In a report released in 2014, the Federal Voting Assistance Program (FVAP), an agency administered by the Department of Defense to fulfill the mandate of the Uniformed and Overseas Citizens’ Absentee Voting Act (UOCAVA), recognized the security risks inherent to any and all methods of electronic return of voted ballots:
“Due to unresolved security concerns regarding the electronic return of voted ballots, FVAP purposefully designed the [Electronic Voting Support Wizard] project to refrain from considering that aspect and remain in alignment with previous efforts without injecting concerns over security over the use of the internet. Electronic delivery of a blank ballot, when combined with the postal return of the voted ballot, remains the most responsible method for moving forward until such time applicable Federal security guidelines are adopted by the EAC.”[4. “2010 Electronic Voting Support Wizard (EVSW) Technology Pilot Program Report to Congress” http://www.fvap.gov/uploads/FVAP/Reports/evsw_report.pdf]
The definition of Internet voting in proposed rule 16.2.8 is incomplete and misleading. We recommend deleting proposed rule 16.2.8.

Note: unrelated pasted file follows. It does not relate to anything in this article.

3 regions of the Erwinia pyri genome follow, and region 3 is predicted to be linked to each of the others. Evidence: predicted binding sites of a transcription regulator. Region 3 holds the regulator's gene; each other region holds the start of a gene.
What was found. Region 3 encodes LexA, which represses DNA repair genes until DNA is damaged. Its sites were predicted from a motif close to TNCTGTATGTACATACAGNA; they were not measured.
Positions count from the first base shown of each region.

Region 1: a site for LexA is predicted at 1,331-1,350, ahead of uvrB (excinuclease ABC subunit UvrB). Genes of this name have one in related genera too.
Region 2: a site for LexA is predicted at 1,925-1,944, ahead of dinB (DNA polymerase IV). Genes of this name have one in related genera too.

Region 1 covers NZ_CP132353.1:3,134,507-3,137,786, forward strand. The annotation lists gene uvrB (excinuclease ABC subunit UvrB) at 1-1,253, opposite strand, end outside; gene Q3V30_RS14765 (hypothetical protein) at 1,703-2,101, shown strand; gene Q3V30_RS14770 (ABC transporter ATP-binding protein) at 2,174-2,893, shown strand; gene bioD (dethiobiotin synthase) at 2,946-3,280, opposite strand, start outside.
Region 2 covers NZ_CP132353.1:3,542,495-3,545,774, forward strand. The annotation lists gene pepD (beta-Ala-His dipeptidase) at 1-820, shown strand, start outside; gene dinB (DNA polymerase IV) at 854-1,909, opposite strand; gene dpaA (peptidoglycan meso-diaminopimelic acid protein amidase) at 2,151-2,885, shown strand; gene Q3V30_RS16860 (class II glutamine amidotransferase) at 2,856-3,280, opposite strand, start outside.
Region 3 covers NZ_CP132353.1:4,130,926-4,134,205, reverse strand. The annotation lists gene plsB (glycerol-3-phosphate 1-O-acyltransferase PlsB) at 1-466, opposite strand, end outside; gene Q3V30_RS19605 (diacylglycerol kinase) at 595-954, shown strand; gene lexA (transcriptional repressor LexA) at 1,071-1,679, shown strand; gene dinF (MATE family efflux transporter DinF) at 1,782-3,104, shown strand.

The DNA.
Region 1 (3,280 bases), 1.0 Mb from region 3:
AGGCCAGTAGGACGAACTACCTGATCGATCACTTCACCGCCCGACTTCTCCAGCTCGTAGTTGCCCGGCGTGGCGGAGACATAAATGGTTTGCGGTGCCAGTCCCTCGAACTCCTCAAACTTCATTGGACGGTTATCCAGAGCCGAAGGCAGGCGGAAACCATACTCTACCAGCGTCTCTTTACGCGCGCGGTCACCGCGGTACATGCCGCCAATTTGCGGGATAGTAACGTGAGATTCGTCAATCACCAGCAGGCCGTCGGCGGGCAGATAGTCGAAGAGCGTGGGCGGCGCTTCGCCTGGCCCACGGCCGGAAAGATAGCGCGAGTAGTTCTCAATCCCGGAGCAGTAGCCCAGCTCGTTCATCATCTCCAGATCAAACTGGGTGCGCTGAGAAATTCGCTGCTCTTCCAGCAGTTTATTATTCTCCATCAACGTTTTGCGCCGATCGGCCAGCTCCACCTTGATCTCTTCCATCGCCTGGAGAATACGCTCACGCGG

PROPOSED RULE 16.2.1(c)
We object to the proposed rule 16.2.1(c) for the same reasons previously offered, and propose alternate language below.
In the Secretary’s response to comments on draft rules, the Secretary rejected comments similar to our comments, writing:
“No change. The legislative intent comment appears to reference a prior version of the statute. The revised statute requires the Secretary of State to define “not feasible.” The proposed rule defines the term in a manner that leaves the determination with the military or overseas voter who is best equipped to assess his or her specific situation.”
The revised statute as passed in 2011 says:
“1-8.3-113. Transmission and receipt of ballot. (1) A covered voter who requested and received ballot materials by electronic transmission may also return the ballot by electronic transmission:
(a) In circumstances where another more secure method, such as returning the ballot by mail, is not available or feasible, as specified in rules promulgated by the secretary of state; or”